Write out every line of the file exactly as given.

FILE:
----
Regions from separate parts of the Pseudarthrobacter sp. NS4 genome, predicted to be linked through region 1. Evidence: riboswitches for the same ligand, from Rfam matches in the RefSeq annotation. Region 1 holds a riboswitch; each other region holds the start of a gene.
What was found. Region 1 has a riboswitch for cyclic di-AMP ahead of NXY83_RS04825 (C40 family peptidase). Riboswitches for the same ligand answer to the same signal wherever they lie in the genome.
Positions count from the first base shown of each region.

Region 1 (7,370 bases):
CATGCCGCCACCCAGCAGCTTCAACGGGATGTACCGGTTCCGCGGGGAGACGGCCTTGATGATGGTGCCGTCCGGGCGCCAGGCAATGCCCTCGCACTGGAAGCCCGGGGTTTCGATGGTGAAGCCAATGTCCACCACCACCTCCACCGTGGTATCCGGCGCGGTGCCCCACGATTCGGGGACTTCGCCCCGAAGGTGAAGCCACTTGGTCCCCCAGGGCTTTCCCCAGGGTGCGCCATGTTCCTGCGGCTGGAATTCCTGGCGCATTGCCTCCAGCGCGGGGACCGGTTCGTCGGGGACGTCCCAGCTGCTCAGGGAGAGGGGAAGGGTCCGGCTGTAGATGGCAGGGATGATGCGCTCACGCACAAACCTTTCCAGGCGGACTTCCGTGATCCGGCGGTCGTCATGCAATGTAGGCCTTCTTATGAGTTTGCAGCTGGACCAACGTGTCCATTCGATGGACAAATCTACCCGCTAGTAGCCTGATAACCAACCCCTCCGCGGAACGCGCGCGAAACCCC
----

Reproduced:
Regions from separate parts of the Pseudarthrobacter sp. NS4 genome, predicted to be linked through region 1. Evidence: riboswitches for the same ligand, from Rfam matches in the RefSeq annotation. Region 1 holds a riboswitch; each other region holds the start of a gene.
What was found. Region 1 has a riboswitch for cyclic di-AMP ahead of NXY83_RS04825 (C40 family peptidase). Riboswitches for the same ligand answer to the same signal wherever they lie in the genome.
Positions count from the first base shown of each region.

Region 1 (7,370 bases):
CATGCCGCCACCCAGCAGCTTCAACGGGATGTACCGGTTCCGCGGGGAGACGGCCTTGATGATGGTGCCGTCCGGGCGCCAGGCAATGCCCTCGCACTGGAAGCCCGGGGTTTCGATGGTGAAGCCAATGTCCACCACCACCTCCACCGTGGTATCCGGCGCGGTGCCCCACGATTCGGGGACTTCGCCCCGAAGGTGAAGCCACTTGGTCCCCCAGGGCTTTCCCCAGGGTGCGCCATGTTCCTGCGGCTGGAATTCCTGGCGCATTGCCTCCAGCGCGGGGACCGGTTCGTCGGGGACGTCCCAGCTGCTCAGGGAGAGGGGAAGGGTCCGGCTGTAGATGGCAGGGATGATGCGCTCACGCACAAACCTTTCCAGGCGGACTTCCGTGATCCGGCGGTCGTCATGCAATGTAGGCCTTCTTATGAGTTTGCAGCTGGACCAACGTGTCCATTCGATGGACAAATCTACCCGCTAGTAGCCTGATAACCAACCCCTCCGCGGAACGCGCGCGAAACCCC